Concerned by Israel’s slow economic growth?

Other ways to measure and drive social progress

By MICHAEL GREEN
November 27, 2013 22:09
3 minute read.
Israeli gold bullion coins

Israel gold bullion coins money wealth economy 370. (photo credit: Eli Gross/Keren Or)

It’s only natural to be concerned by the recent news from the Central Bureau of Statistics that Israel’s Gross Domestic Product (GDP) growth has slowed to 2.2 percent, down from 4.6% the previous quarter. A strong shekel has led to a drop in imports, a turn of events in contrast to the aims of Finance Minister Yair Lapid’s recent calls for 4-5% growth rate. But economic growth need not be the be all and end all; and while growth may be a catalyst for social progress, growth alone cannot answer all of society’s problems.

In the media, particularly in these challenging economic times, we’re often confronted with data about economic growth, almost always viewed through the prism of countries’ levels of GDP. The economic downturn has made policy-makers all over the globe even more focused on a small set of economic indicators as the yardstick for progress. But what GDP fails to measure, and what economic growth alone cannot guarantee, are the things that matter most to ordinary people, such as security, opportunity and health.

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These are tough concepts to measure, but we need to recognize that economic growth alone is a poor gauge of this kind of progress.

Policy-makers need a better standard, something to take into account the subtleties of the modern, networked world that complements GDP while avoiding its crudeness.

To avert the inevitable economic doom and gloom caused by natural GDP fluctuations, a new measurement is needed, asking the questions that really matter to people across the globe like “Can I get on in life confident in my own security?” and “Can I get an education?” A comprehensive set of integrated indicators is better able to provide a true account of whether national policies and programs are really moving a country in the right direction.

It is to fill this gap in understanding that the Social Progress Index was launched earlier this year. Created by Harvard professor Michael E Porter and a team of luminaries from the private and philanthropic sectors, the index measures a country in terms of social outcomes, not economic proxies. And Israelis should take heart in the findings of this Index, published earlier this year, which ranked Israel 16th out of the 50 nations measured.

This is particularly impressive, considering the unique challenges faced by Israel, and it helps to prove that GDP alone does not determine a country’s progress. Israel, in fact, placed highest on the overall index of any of the (relatively few) countries measured in the Middle East and North Africa. It will be interesting to see how Israel fares when more countries from the region are added to the index this April.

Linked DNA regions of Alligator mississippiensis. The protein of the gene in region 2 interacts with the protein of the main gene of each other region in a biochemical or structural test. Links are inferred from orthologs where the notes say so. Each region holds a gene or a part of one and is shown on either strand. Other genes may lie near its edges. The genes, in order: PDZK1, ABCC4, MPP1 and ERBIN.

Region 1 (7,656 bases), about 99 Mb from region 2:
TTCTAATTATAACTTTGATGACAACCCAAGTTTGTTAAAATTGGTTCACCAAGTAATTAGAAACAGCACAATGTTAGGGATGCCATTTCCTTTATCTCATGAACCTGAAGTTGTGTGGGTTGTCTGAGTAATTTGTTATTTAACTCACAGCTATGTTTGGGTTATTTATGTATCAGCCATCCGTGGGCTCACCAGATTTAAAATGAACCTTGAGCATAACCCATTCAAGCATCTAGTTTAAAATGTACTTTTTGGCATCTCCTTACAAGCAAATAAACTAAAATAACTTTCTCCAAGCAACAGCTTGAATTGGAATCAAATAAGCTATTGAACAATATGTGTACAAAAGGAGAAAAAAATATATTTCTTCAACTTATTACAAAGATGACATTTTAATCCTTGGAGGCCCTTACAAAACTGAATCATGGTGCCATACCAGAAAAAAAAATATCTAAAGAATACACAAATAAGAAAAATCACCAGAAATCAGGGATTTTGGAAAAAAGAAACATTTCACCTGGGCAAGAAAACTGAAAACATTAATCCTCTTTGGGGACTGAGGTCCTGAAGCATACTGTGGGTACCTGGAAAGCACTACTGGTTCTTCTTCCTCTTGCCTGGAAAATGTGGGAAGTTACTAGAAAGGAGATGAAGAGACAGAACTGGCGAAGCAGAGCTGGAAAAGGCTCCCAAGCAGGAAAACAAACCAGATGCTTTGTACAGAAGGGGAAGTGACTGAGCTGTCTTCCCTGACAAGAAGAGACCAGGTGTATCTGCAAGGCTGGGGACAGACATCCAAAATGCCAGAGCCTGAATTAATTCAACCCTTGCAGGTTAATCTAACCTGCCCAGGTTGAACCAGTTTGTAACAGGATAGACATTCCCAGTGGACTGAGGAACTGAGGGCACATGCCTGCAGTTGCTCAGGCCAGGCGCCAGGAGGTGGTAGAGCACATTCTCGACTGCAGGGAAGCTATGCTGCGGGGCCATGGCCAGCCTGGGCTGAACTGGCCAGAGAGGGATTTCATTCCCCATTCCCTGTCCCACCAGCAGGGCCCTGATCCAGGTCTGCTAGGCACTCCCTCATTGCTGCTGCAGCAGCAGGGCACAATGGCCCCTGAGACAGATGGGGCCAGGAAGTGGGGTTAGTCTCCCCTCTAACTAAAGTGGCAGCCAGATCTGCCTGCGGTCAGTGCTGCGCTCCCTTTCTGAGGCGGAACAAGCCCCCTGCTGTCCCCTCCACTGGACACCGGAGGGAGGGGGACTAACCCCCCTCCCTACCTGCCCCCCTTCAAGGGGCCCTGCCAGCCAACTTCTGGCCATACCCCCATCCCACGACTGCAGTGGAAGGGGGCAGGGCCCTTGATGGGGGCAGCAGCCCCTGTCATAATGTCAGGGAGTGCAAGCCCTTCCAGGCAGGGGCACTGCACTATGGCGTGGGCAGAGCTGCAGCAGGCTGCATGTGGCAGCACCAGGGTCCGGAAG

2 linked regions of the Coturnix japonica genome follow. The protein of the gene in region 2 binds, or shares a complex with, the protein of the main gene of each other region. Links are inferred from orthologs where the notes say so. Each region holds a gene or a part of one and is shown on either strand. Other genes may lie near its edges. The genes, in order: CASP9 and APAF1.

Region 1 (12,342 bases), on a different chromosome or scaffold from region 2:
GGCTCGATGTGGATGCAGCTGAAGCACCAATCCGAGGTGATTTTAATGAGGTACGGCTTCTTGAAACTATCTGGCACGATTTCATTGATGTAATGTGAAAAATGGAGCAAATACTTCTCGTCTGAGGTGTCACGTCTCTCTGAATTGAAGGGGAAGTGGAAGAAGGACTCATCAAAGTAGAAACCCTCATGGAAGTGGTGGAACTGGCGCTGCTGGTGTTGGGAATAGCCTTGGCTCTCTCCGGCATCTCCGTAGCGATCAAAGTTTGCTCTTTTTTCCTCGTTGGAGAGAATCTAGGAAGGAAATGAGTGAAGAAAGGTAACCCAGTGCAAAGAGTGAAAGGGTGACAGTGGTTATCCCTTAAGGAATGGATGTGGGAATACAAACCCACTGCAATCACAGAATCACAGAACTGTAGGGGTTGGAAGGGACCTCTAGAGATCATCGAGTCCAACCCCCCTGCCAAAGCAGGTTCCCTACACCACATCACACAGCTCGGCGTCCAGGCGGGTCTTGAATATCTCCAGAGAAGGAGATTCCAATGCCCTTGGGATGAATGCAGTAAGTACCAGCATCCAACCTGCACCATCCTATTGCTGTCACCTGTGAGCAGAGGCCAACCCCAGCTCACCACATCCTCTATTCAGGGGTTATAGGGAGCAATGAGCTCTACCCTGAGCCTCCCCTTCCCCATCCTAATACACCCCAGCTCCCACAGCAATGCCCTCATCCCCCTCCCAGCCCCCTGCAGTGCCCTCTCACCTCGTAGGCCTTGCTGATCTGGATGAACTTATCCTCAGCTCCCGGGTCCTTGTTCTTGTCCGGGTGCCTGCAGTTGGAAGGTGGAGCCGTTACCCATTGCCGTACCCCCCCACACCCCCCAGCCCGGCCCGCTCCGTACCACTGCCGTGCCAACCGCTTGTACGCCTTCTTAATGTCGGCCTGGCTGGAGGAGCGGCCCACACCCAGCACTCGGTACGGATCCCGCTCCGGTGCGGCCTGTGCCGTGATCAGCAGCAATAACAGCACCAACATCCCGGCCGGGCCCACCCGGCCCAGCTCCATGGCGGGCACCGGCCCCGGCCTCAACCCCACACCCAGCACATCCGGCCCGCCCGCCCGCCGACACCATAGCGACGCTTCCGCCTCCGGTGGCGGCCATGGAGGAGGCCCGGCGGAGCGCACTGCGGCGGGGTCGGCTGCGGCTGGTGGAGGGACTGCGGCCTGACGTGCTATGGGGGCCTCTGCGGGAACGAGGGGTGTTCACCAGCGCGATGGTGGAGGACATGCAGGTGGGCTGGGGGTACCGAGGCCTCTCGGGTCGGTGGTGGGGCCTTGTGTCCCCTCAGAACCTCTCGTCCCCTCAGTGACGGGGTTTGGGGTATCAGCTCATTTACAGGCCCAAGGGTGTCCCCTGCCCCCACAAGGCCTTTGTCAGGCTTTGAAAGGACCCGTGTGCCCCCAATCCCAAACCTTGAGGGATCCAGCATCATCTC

When the unique indicators are broken down, Israel’s most impressive ranking (seventh overall) was in the field of “foundations of well-being,” where 14 variables were assessed, including health and wellness, access to basic knowledge and access to information and communications. Israel also did well in terms of fulfilling its citizens’ basic human needs, with the country ranking second overall in terms of nutrition and availability of basic medical care, and scoring well in terms of “air, water and sanitation” and “personal safety.” With regard to personal safety, Israel performs well, particularly with its low levels of violent crime – scoring 10th overall out of the 50 countries measured.

Of course, not all the findings were positive.

For example, when it came to “opportunity” and its variables such as “personal freedom and choice” and “equality and inclusion,” Israel performed less well, ranking 23rd, 34th and 37th, respectively. But the point is that a single measure of economic growth hides a more complex matrix of social progress, painting only a partial picture of a society’s successes and failures.

Governments such as Israel should look beyond the almost unassailable focus on GDP, that one-dimensional measure of success, and instead try to address the strengths and weaknesses in terms of social progress outcomes. The Social Progress Index gives policy-makers the luxury of understanding just what they are doing right, and wrong, and gives them the opportunity to make changes in the areas that need them most: changes that can greatly improve the well-being of an individual and a nation, even without a growth forecast in sight.

The writer is the executive director of the Social Progress Imperative (www.socialprogressimperative.org) and author of the best-selling Philanthrocapitalism (www.amazon.com/Philanthrocapitalism-How-Rich-Save-World/dp/B002VPE6Z2)


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